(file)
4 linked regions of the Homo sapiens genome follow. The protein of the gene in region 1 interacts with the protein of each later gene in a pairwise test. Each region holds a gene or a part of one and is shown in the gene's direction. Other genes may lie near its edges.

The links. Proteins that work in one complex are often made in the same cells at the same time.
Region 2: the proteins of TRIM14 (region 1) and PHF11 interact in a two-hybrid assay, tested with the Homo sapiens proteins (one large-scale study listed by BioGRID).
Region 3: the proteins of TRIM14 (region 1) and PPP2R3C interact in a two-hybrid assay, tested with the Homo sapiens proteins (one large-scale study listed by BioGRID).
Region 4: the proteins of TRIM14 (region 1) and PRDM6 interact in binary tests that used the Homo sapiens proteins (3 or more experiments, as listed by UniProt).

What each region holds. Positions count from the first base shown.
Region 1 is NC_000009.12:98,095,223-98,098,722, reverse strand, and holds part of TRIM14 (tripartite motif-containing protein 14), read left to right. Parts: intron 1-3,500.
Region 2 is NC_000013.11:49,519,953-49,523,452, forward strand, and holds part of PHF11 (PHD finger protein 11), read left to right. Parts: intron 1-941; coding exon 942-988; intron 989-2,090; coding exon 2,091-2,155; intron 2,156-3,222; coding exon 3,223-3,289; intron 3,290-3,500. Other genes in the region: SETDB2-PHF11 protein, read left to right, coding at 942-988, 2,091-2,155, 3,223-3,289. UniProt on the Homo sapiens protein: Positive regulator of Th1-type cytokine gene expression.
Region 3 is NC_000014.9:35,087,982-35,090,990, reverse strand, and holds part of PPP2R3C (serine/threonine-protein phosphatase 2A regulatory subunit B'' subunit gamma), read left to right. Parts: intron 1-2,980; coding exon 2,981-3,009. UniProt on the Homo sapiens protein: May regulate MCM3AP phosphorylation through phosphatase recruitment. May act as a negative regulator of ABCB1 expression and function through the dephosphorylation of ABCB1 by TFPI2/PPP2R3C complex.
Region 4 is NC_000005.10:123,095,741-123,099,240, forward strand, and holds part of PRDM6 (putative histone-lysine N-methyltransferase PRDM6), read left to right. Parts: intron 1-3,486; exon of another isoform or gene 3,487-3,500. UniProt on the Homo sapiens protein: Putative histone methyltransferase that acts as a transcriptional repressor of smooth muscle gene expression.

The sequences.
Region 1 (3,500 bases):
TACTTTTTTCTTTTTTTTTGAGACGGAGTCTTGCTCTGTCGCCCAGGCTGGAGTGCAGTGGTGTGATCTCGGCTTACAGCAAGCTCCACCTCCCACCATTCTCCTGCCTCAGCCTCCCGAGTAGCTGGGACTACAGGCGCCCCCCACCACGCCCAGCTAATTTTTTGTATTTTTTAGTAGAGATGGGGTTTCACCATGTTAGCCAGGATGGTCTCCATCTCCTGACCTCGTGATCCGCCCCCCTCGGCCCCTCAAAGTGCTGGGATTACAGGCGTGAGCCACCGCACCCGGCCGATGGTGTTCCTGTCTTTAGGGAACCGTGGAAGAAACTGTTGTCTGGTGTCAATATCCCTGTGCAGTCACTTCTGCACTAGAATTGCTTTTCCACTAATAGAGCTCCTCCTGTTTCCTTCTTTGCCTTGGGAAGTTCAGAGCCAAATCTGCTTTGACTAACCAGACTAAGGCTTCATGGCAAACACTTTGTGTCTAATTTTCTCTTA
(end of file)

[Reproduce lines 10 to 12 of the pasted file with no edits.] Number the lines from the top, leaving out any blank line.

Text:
Region 4 is NC_000005.10:123,095,741-123,099,240, forward strand, and holds part of PRDM6 (putative histone-lysine N-methyltransferase PRDM6), read left to right. Parts: intron 1-3,486; exon of another isoform or gene 3,487-3,500. UniProt on the Homo sapiens protein: Putative histone methyltransferase that acts as a transcriptional repressor of smooth muscle gene expression.

The sequences.
Region 1 (3,500 bases):